Supply Chain
Intel CEO Challenges Entire Electronics Industry to Become 'Conflict-Free'

In his pre-show keynote at the 2014 International Consumer Electronics Show (CES) in Las Vegas yesterday, Intel CEO Brian Krzanich outlined a range of the company’s new products, initiatives and strategic relationships aimed at accelerating innovation across a range of mobile and wearable devices, and challenged the entire electronics industry to join Intel in becoming “conflict-free.”

The CEO also discussed how Intel is addressing two critical issues casting shadows over the consumer electronics industry: data and device security and conflict minerals from the Democratic Republic of the Congo (DRC). He said Intel had achieved a critical milestone and the minerals used in microprocessor silicon and packages manufactured in Intel's factories are "conflict-free" as concluded by third-party audits or direct validation by Intel's supply chain organization.

"Two years ago, I told several colleagues that we needed a hard goal, a commitment to reasonably conclude that the metals used in our microprocessors are conflict-free," Krzanich said. "We felt an obligation to implement changes in our supply chain to ensure that our business and our products were not inadvertently funding human atrocities in the Democratic Republic of the Congo. Even though we have reached this milestone, it is just a start. We will continue our audits and resolve issues that are found."

Violent conflict has been raging in the DRC for over 14 years, claiming more than five million lives. According to a report to the UN Security Council Committee, a source of funding for local armed groups includes the trade of the four so-called "conflict minerals" — tin, tungsten, tantalum and gold — which are key components in many kinds of products, including electronics.

Krzanich said Intel has implemented a process within its supply chain organization to validate that its sources — the smelters that provide the four minerals used in microprocessor silicon and packages manufactured in Intel factories — are not inadvertently funding this conflict in the DRC. The company is also a member of the Conflict-Free Sourcing Initiative run by the Electronic Industry Citizenship Coalition. Krzanich challenged the entire electronics industry to join Intel in its efforts.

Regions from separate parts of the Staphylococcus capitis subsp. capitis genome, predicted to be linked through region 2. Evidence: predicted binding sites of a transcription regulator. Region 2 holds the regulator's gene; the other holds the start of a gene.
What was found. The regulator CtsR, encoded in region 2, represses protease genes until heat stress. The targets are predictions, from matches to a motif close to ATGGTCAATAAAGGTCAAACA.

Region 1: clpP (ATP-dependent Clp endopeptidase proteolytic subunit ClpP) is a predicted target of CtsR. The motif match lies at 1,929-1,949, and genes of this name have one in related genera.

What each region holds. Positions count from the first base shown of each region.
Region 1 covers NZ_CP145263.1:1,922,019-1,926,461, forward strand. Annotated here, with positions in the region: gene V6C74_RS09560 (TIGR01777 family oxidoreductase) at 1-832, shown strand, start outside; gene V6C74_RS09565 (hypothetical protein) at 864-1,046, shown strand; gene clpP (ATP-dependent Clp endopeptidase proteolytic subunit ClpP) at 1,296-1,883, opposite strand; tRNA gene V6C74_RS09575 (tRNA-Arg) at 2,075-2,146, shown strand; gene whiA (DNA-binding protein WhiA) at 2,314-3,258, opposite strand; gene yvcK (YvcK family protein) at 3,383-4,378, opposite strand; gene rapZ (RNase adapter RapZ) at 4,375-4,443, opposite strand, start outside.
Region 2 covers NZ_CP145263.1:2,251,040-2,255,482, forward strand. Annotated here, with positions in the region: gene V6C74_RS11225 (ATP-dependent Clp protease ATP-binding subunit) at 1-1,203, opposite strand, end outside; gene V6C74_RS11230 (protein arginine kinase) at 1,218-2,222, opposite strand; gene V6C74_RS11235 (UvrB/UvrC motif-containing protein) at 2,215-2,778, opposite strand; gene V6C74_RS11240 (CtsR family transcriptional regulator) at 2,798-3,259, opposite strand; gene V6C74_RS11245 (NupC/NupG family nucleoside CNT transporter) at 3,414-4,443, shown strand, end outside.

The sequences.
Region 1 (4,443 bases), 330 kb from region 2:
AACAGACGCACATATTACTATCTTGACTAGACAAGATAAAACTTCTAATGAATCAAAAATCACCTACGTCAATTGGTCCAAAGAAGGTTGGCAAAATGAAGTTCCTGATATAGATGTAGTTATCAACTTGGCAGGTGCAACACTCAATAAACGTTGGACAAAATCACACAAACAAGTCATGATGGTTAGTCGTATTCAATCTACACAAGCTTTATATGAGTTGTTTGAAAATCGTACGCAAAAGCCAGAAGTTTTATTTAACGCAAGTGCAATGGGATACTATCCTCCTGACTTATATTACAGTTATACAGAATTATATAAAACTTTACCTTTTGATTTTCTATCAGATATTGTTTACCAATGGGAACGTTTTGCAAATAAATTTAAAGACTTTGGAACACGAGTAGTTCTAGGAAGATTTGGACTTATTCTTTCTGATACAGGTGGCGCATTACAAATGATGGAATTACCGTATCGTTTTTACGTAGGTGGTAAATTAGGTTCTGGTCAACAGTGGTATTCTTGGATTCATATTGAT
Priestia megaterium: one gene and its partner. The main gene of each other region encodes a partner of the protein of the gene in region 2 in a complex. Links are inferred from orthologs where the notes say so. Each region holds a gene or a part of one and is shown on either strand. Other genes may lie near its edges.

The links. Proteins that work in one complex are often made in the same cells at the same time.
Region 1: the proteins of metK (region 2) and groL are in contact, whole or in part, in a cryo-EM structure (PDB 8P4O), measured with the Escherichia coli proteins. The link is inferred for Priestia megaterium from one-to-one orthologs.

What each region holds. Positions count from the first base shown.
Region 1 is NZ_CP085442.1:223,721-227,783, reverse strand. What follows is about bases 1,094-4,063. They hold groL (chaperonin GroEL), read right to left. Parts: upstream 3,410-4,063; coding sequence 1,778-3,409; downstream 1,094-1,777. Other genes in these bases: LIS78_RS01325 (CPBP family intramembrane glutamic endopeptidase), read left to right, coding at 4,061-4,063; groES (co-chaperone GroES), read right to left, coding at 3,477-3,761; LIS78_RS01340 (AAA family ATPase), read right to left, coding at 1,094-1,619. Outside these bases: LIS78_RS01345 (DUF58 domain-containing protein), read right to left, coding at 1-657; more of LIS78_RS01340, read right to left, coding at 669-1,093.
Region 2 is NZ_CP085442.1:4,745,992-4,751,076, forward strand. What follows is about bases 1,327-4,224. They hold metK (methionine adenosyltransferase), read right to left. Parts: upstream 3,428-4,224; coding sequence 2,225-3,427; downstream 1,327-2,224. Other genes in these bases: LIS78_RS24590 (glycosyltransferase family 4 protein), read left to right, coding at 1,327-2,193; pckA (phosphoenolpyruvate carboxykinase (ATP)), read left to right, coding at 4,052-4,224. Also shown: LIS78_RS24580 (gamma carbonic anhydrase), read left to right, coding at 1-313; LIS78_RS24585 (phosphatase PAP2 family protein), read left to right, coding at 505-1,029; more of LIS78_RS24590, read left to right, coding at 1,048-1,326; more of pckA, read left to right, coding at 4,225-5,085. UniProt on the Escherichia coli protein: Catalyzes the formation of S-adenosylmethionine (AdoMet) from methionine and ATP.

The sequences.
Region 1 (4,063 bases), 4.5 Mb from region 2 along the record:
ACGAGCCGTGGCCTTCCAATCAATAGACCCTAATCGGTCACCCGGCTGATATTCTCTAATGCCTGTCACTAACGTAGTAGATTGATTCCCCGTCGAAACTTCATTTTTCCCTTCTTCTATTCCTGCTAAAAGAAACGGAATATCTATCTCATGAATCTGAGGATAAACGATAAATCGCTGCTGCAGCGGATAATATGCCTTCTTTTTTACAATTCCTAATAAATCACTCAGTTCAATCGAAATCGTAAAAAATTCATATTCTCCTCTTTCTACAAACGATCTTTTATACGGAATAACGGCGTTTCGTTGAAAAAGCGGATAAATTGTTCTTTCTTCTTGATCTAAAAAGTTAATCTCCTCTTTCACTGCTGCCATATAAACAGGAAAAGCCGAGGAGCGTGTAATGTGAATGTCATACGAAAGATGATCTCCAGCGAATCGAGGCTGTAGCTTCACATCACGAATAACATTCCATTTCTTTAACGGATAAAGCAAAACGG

"This is not an issue we would normally be talking about at CES. But it's an issue that is important to me," Krzanich said.

Krzanich's keynote also painted a vision of how the landscape of computing is being re-shaped and where security is too important not to have it embedded in all devices. The world is entering an era of integrated computing defined not by the device, but by the integration of technology into people's lifestyles in ways that offer new utility and value. As examples, he highlighted a range of initiatives and partnerships aimed at accelerating the development of wearable technologies; and Intel® RealSense™ technology, a new family of hardware and software products with “human senses” that Intel will begin offering this year.

Investors representing more than $450 billion of the world’s assets continually expressed their support last year for the "Conflict Minerals" final rule, Section 1502 of the Dodd-Frank Wall Street Reform and Consumer Protection Act. Issued by the SEC in August 2012, Rule 1502 details how corporations must report on their use of conflict minerals sourced from eastern DRC. Companies are required to send the SEC their first Conflict Minerals Reports in May 2014.

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